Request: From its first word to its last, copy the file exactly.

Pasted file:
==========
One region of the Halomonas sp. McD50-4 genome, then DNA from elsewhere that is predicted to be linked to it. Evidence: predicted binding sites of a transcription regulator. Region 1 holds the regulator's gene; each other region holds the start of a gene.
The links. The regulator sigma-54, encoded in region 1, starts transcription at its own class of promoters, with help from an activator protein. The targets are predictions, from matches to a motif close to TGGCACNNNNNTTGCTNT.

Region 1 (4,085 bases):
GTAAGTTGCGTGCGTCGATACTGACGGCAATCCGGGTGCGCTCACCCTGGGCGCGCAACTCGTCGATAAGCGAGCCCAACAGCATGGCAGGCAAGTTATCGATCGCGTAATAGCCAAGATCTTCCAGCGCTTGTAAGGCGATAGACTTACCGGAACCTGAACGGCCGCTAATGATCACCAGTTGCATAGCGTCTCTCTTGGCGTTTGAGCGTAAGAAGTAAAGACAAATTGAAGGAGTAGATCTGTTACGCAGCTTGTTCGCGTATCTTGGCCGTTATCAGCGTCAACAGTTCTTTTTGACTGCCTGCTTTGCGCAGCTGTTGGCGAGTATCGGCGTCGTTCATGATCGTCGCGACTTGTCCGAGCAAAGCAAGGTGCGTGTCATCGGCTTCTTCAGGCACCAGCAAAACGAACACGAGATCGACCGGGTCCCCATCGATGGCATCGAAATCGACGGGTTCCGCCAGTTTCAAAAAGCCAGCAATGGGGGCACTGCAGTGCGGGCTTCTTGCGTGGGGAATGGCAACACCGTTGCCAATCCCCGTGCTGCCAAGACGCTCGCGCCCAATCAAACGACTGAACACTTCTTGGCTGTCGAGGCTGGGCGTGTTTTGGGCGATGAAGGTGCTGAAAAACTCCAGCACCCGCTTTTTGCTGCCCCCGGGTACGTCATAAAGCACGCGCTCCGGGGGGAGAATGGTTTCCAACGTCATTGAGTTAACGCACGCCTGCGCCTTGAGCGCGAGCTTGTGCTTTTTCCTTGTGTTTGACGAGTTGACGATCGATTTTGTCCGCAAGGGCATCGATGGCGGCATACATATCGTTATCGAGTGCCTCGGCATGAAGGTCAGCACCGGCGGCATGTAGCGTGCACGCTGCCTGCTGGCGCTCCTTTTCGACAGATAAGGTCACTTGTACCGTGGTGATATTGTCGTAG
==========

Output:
One region of the Halomonas sp. McD50-4 genome, then DNA from elsewhere that is predicted to be linked to it. Evidence: predicted binding sites of a transcription regulator. Region 1 holds the regulator's gene; each other region holds the start of a gene.
The links. The regulator sigma-54, encoded in region 1, starts transcription at its own class of promoters, with help from an activator protein. The targets are predictions, from matches to a motif close to TGGCACNNNNNTTGCTNT.

Region 1 (4,085 bases):
GTAAGTTGCGTGCGTCGATACTGACGGCAATCCGGGTGCGCTCACCCTGGGCGCGCAACTCGTCGATAAGCGAGCCCAACAGCATGGCAGGCAAGTTATCGATCGCGTAATAGCCAAGATCTTCCAGCGCTTGTAAGGCGATAGACTTACCGGAACCTGAACGGCCGCTAATGATCACCAGTTGCATAGCGTCTCTCTTGGCGTTTGAGCGTAAGAAGTAAAGACAAATTGAAGGAGTAGATCTGTTACGCAGCTTGTTCGCGTATCTTGGCCGTTATCAGCGTCAACAGTTCTTTTTGACTGCCTGCTTTGCGCAGCTGTTGGCGAGTATCGGCGTCGTTCATGATCGTCGCGACTTGTCCGAGCAAAGCAAGGTGCGTGTCATCGGCTTCTTCAGGCACCAGCAAAACGAACACGAGATCGACCGGGTCCCCATCGATGGCATCGAAATCGACGGGTTCCGCCAGTTTCAAAAAGCCAGCAATGGGGGCACTGCAGTGCGGGCTTCTTGCGTGGGGAATGGCAACACCGTTGCCAATCCCCGTGCTGCCAAGACGCTCGCGCCCAATCAAACGACTGAACACTTCTTGGCTGTCGAGGCTGGGCGTGTTTTGGGCGATGAAGGTGCTGAAAAACTCCAGCACCCGCTTTTTGCTGCCCCCGGGTACGTCATAAAGCACGCGCTCCGGGGGGAGAATGGTTTCCAACGTCATTGAGTTAACGCACGCCTGCGCCTTGAGCGCGAGCTTGTGCTTTTTCCTTGTGTTTGACGAGTTGACGATCGATTTTGTCCGCAAGGGCATCGATGGCGGCATACATATCGTTATCGAGTGCCTCGGCATGAAGGTCAGCACCGGCGGCATGTAGCGTGCACGCTGCCTGCTGGCGCTCCTTTTCGACAGATAAGGTCACTTGTACCGTGGTGATATTGTCGTAG